>> with
>> versioning of extensions and metadata profiles. These are separate  
>> issues.
> Yes, but we can solve both problems with the same attribute. Are you
> arguing for @version AND @features? Or no @version and @features  
> instead?
>> 5) People may think that it makes sense to allow legacy use and
>> processing of @profile, but not agree that HTML should have a  
>> versioning
>> mechanism. By putting these in one spec, we're forced to decide on  
>> two
>> completely separate issues at once as a Working Group, and anyone
>> deciding on which specs are applicable specifications (e.g. for  
>> purposes
>> of making a validator) is also forced to decide. I'm against  
>> sneaking in
>> versioning under the pretext of restoring support for a legacy  
>> feature.
> I believe you mis-understand the purpose of the HTML5-EPB draft... the
> text is probably not clear and I'll try to clarify that in the
> statements below.
> I'm not "sneaking" versioning in or attempting to do anything  
> nefarious
> here. No more than Ian is trying to "sneak" features outlined in the
> HTML5 specification under the pretext of real world usage.
> What I am doing is attempting to address a technical issue. The
> technical issue is that we would like to change the behavior of RDFa  
> in
> version 1.1 in a way that is not backwards compatible, but in a way  
> that
> allows authors to specify that documents expect certain behaviors in  
> the
> user agents. @profile was a legacy mechanism used for this purpose,  
> but
> many don't use it for a number of reasons.

It seems like many don't use @version either, based on the study of  
RDFa content.

> The HTML5-EPB specification is about giving authors the power to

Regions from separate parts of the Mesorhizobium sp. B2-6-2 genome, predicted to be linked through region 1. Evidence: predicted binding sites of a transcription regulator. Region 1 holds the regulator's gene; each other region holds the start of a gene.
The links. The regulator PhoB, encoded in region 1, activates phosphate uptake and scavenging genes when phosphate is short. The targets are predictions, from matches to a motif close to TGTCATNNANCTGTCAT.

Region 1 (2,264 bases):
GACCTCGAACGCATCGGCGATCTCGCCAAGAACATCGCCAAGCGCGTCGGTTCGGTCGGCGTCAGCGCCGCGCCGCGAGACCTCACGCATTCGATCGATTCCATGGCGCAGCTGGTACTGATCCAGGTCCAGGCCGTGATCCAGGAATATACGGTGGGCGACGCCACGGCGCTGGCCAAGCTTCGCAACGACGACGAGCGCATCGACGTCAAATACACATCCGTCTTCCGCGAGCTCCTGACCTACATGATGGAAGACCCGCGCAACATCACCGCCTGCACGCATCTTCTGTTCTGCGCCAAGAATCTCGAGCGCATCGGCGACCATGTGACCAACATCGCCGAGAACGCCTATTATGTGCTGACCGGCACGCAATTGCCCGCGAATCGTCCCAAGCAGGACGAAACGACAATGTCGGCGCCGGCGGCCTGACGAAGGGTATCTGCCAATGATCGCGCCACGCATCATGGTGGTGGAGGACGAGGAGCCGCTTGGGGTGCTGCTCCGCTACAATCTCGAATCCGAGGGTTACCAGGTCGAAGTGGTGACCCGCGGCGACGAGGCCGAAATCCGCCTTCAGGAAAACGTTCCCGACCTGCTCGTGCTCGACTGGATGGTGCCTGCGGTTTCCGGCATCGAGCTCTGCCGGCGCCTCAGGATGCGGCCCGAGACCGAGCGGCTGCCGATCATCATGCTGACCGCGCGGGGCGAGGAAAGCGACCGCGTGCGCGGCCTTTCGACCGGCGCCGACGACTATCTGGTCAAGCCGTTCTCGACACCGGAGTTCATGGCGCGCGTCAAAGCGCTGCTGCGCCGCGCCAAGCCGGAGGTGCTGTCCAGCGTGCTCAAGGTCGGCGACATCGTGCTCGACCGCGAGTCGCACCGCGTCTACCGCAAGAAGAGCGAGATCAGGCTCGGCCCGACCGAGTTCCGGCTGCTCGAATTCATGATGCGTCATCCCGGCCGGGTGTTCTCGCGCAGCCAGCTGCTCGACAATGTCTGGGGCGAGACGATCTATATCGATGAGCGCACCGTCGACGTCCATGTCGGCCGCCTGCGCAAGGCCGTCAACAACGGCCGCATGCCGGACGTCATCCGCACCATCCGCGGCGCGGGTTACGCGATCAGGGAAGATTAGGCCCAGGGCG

> express
> Extended Processing Behavior in the documents that they are creating  
> in
> an easier way than using @profile.

Why is it necessary to include versioning of HTML itself in a  
mechanism intended for extended processing? We should not decide the  
versioning in HTML (whether it has any, and if so what the mechanism  
is) based on the needs of RDFa.

> This is important if we want to ensure backwards-compatability and  
> ease
> of authoring, while allowing ourselves to make deep, potentially
> conflicting changes to future specifications. I'll explain more in the
> response to Jonas that will follow this e-mail.

We don't want to allow ourselves to make deep, potentially conflicting  
changes to HTML5. This is exactly the reason HTML5 does not have a  
versioning mechanism. If there needs to be a versioning and  
disambiguation mechanism for extensions (such as profile), I can live  
with that. But you've also added a versioning mechanism for the core  
language. I consider that unacceptable.

Please read the past discussion on HTML versioning, including this  
thread, to understand the context of why this is controversial:

>> I also think what this draft specifies for head@profile does not add
>> anything to what HTML5 already specifies, other than making it  
>> "obsolete
>> and conforming" instead of "obsolete and nonconforming". You don't
>> specify what values are conforming or what the processing  
>> requirements
>> are. The definition of the link type should be separate from that.
> Just changing @profile from non-conforming to conforming but obsolete
> doesn't actually address the real problem. We still want to get rid of
> @profile, but we need a solid replacement for it before we obsolete
> @profile.

Why did you include two different replacements (<link rel="profile">  
and <html version="">), a well as making the original feature  
conforming? Do we really need three different mechanisms for this?

> I'm trying to find some middle-ground with the HTML5-EPB spec...

You've actually stepped into even more controversial territory by  
stepping beyond a way to specify extended processing, into a mechanism  
to version the HTML language itself. I don't see how that is a middle  

I remain strongly opposed to your draft in its current form.

Received on Sunday, 11 October 2009 04:03:16 UTC

This archive was generated by hypermail 2.4.0 : Saturday, 9 October 2021 18:45:00 UTC